‘Autonomous’ admissions get closer review
When Gao Lixing, a Beijing Sport University alumnus, discovered that one of his former classmates could not even complete a 1,000-meter run, he was stunned.
“Long running is basic training for student athletes like us. I believe there was something wrong in the admission process,” said the 28-year-old Gao, who majored in athletic-training theory and now works as a physical education teacher in his native Liaoning province.
Gao’s concern has been underscored by a recent university admissions scandal involving Cai Rongsheng, head of admissions at the Renmin University of China, who is being investigated for allegedly selling university places for lucrative prices in the school’s autonomous admissions process.
In the wake of the scandal, the Ministry of Education released a regulation on Monday that urges local education authorities and universities to make schools’ self-run admissions programs public. Information like admission rules, the results of autonomous exams, the recruiting process and students’ certificates for extra points are all required to be available to the public.
Sound supervision mechanisms are the keys to guaranteeing transparency in college admissions since scandals involving admissions officials draw national attention, experts said.
“As long as there are no supervision and accountability systems, the black-box operation will continue even though the education authority has been calling for transparent recruitment for years,” said Xiong Bingqi, vice-president of the 21st Century Education Research Institute.
Xiong said the new regulation is the third time since 2004 that the ministry has issued similar requirements, but their effect has been limited due to poor implementation and the lack of supervision.
Some high- profile universities are allowed to run an independent admission system — separate from the State-mandated national college entrance examination, or gaokao — to recruit talented students who didn’t do well in the exam but excel in fields like art and sports.
But the restriction-free procedure has been a breeding ground for corruption, given a huge demand from wealthy and resourceful parents who want their children admitted to renowned universities, Xiong said.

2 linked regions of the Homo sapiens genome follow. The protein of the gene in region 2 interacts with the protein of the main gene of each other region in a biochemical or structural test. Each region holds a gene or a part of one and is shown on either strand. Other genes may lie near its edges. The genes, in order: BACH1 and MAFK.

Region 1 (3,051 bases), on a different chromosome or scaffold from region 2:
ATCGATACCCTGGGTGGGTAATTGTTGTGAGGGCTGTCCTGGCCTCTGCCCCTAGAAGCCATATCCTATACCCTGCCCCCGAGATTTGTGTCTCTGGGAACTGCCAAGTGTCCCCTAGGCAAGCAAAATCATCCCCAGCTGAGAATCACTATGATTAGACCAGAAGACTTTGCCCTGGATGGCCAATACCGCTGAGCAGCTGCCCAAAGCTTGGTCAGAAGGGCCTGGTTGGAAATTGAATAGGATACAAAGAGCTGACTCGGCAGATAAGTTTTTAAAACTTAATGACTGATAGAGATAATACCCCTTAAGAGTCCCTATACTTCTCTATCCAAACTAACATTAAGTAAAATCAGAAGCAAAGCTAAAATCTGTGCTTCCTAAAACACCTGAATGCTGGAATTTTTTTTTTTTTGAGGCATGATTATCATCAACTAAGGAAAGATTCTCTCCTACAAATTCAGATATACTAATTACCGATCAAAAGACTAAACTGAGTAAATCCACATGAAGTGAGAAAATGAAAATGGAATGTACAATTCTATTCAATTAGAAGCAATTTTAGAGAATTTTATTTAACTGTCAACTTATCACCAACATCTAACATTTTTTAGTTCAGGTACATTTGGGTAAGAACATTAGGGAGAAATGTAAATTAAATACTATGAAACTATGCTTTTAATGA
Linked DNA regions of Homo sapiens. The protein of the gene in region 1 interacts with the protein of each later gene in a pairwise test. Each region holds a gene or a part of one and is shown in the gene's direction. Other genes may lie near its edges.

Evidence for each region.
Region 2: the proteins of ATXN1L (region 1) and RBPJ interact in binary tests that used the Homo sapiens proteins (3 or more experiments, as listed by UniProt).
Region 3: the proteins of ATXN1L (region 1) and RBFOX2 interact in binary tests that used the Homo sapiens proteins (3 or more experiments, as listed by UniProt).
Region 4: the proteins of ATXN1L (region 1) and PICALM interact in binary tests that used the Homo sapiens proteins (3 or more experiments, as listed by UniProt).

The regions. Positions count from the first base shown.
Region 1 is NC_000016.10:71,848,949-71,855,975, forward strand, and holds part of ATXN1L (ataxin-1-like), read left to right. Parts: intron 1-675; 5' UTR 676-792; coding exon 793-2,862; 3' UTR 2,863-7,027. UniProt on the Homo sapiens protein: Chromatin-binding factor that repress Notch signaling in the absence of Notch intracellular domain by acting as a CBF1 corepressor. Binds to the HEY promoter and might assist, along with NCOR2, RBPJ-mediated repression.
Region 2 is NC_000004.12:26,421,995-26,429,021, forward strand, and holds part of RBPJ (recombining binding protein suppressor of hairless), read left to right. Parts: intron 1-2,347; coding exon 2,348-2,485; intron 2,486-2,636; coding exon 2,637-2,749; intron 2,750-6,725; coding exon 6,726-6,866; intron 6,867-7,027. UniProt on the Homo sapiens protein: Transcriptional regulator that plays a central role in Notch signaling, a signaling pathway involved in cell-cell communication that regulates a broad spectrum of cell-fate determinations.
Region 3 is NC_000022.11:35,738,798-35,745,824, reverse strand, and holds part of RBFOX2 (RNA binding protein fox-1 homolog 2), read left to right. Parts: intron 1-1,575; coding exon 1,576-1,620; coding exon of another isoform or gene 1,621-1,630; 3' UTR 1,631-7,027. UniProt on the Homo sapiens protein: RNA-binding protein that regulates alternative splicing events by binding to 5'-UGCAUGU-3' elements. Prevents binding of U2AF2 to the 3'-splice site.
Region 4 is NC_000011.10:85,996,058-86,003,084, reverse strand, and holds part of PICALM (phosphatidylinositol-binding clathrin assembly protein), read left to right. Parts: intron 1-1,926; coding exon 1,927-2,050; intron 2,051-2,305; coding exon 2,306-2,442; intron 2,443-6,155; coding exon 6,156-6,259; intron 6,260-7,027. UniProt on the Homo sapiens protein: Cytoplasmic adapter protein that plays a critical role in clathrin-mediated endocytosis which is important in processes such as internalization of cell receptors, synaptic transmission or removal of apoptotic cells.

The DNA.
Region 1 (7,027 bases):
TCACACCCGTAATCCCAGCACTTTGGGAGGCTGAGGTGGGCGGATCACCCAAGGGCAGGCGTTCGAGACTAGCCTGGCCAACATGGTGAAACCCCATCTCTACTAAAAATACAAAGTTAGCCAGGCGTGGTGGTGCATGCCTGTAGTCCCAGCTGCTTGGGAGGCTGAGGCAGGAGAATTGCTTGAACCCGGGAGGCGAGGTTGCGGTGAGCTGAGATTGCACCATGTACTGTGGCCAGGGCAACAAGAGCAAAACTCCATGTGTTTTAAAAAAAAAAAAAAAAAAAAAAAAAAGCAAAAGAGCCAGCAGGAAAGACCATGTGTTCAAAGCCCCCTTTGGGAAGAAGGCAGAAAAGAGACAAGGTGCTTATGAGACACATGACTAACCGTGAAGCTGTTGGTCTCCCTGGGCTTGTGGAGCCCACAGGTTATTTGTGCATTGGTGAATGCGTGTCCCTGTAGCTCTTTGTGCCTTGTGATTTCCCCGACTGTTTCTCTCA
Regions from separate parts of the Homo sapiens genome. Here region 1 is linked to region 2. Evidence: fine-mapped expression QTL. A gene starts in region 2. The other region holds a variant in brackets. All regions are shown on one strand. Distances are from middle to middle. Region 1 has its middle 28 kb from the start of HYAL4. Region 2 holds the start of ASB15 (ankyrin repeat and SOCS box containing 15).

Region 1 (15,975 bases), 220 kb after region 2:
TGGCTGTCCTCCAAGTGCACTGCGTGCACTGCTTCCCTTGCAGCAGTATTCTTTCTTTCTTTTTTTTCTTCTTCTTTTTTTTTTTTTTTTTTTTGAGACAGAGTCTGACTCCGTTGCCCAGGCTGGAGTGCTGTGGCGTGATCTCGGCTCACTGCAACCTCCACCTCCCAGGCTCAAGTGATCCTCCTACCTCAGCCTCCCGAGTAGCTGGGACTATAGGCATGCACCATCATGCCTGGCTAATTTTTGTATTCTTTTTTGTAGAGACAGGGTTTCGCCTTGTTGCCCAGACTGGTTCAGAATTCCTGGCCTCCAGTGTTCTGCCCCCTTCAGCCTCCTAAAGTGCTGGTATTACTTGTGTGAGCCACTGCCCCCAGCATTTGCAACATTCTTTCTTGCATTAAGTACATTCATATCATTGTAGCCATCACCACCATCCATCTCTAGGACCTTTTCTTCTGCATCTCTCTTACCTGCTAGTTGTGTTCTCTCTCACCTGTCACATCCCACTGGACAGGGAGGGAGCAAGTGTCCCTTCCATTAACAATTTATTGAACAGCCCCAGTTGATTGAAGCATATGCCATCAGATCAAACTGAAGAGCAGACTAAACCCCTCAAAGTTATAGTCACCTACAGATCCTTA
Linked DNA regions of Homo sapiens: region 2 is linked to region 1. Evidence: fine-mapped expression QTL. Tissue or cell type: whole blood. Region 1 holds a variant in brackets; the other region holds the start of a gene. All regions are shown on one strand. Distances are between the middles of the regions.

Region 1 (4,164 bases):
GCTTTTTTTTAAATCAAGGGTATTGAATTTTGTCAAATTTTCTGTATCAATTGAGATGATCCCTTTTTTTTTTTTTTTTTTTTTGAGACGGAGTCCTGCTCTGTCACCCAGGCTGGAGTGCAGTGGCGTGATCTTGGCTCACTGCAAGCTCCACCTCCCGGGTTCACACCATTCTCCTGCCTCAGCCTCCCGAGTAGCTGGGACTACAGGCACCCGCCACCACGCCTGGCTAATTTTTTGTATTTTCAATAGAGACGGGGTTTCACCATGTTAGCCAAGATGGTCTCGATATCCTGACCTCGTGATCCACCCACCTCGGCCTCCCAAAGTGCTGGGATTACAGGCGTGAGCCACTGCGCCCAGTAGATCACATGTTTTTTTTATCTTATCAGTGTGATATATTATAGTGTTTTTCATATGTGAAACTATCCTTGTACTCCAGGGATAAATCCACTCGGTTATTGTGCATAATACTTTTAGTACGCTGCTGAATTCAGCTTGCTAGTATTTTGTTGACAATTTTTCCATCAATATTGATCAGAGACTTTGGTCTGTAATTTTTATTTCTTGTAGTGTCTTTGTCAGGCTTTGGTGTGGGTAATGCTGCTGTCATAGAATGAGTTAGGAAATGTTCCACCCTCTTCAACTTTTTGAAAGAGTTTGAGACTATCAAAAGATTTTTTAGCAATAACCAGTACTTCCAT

In 2010, Yu Xingchang, deputy director of the Jilin provincial education department, was sentenced to life in prison after receiving 9.53 million yuan ($1.57 million) in bribes for helping students get undeserved admissions.
“Without supervision, colleges tend to publish irrelevant information while the admission process is under the radar, and nobody gets punished,” Xiong said.
According to the ministry’s announcement on Monday, colleges are required to doublecheck applicants’ qualifications for special admission, and local education authorities should play a watchdog role to assess the information published while issuing necessary penalties.
However, the close ties between local administrations and colleges have been an obstacle, Xiong said.
“It’s like asking someone to identify his own faults and sending a father to watch his own son. They are on the same side,” he said.
Chu Zhaohui, a researcher at the National Institution of Education Science, echoed Xiong’s sentiments, stressing the importance of establishing an independent enrollment committee and complaintlodging mechanism.
“Too much administrative power was given to schools and local authorities,” Chu said. “Having a third-party superior is crucial to guaranteeing transparency while reporting corruption.”
As the quota for preferential admissions has fallen in recent years, the price has risen correspondingly. It once cost just 20,000 yuan to 30,000 yuan for a college seat, but the price has now risen to 1 million yuan, Xinhua reported.
Yu Han, director of Tsinghua University’s admission department, said the university will organize strict specialty tests during the interview phase for students who pass written exams in the independentadmission process.